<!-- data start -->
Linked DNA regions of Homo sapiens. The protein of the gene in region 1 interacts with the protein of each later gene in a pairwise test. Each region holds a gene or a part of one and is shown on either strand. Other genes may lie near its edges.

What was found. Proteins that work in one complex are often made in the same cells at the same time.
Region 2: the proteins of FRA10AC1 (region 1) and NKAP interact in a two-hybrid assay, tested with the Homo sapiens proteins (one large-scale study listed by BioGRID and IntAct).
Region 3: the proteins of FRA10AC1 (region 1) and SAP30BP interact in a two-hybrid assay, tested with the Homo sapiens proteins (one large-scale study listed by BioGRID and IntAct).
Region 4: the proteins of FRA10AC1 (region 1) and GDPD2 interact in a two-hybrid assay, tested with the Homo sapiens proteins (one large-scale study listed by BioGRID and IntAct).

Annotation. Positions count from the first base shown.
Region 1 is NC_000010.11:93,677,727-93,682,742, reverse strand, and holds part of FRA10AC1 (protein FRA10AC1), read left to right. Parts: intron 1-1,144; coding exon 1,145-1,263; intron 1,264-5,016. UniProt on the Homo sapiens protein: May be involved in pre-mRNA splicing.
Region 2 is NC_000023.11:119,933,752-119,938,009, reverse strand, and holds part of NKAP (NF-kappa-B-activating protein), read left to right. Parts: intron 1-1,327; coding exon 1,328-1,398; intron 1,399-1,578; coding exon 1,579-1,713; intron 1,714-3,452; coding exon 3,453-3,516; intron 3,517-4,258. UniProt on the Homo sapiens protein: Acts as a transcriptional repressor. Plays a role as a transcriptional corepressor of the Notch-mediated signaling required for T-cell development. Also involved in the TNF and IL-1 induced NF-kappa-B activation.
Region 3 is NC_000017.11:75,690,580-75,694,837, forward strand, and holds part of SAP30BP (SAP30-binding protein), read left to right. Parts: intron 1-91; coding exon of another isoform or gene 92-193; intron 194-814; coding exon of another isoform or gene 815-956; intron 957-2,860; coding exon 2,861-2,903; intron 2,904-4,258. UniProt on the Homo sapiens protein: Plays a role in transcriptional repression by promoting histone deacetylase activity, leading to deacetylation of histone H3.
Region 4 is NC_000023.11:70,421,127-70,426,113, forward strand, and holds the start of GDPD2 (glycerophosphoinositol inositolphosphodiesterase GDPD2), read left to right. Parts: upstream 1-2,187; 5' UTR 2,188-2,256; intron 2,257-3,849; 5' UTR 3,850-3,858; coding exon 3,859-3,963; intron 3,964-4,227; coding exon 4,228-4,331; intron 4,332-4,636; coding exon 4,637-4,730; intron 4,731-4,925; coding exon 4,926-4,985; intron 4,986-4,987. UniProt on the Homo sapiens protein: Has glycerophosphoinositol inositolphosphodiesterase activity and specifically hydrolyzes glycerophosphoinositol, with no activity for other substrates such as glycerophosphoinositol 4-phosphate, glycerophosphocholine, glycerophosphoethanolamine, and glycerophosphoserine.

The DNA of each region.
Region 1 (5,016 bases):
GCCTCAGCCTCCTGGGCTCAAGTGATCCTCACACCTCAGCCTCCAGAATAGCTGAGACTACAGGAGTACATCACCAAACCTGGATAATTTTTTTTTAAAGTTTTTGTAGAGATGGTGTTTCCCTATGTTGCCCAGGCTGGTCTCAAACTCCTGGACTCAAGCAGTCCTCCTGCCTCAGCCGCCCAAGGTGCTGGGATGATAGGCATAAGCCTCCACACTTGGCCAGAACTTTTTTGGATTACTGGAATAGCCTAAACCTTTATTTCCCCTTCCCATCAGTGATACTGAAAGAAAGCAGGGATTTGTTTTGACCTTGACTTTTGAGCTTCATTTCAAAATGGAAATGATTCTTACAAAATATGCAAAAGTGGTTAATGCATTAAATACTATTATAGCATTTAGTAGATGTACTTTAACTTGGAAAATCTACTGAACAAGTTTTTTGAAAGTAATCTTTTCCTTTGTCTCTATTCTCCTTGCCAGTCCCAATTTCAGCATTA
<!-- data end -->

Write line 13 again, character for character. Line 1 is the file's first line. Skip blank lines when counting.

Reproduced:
GCCTCAGCCTCCTGGGCTCAAGTGATCCTCACACCTCAGCCTCCAGAATAGCTGAGACTACAGGAGTACATCACCAAACCTGGATAATTTTTTTTTAAAGTTTTTGTAGAGATGGTGTTTCCCTATGTTGCCCAGGCTGGTCTCAAACTCCTGGACTCAAGCAGTCCTCCTGCCTCAGCCGCCCAAGGTGCTGGGATGATAGGCATAAGCCTCCACACTTGGCCAGAACTTTTTTGGATTACTGGAATAGCCTAAACCTTTATTTCCCCTTCCCATCAGTGATACTGAAAGAAAGCAGGGATTTGTTTTGACCTTGACTTTTGAGCTTCATTTCAAAATGGAAATGATTCTTACAAAATATGCAAAAGTGGTTAATGCATTAAATACTATTATAGCATTTAGTAGATGTACTTTAACTTGGAAAATCTACTGAACAAGTTTTTTGAAAGTAATCTTTTCCTTTGTCTCTATTCTCCTTGCCAGTCCCAATTTCAGCATTA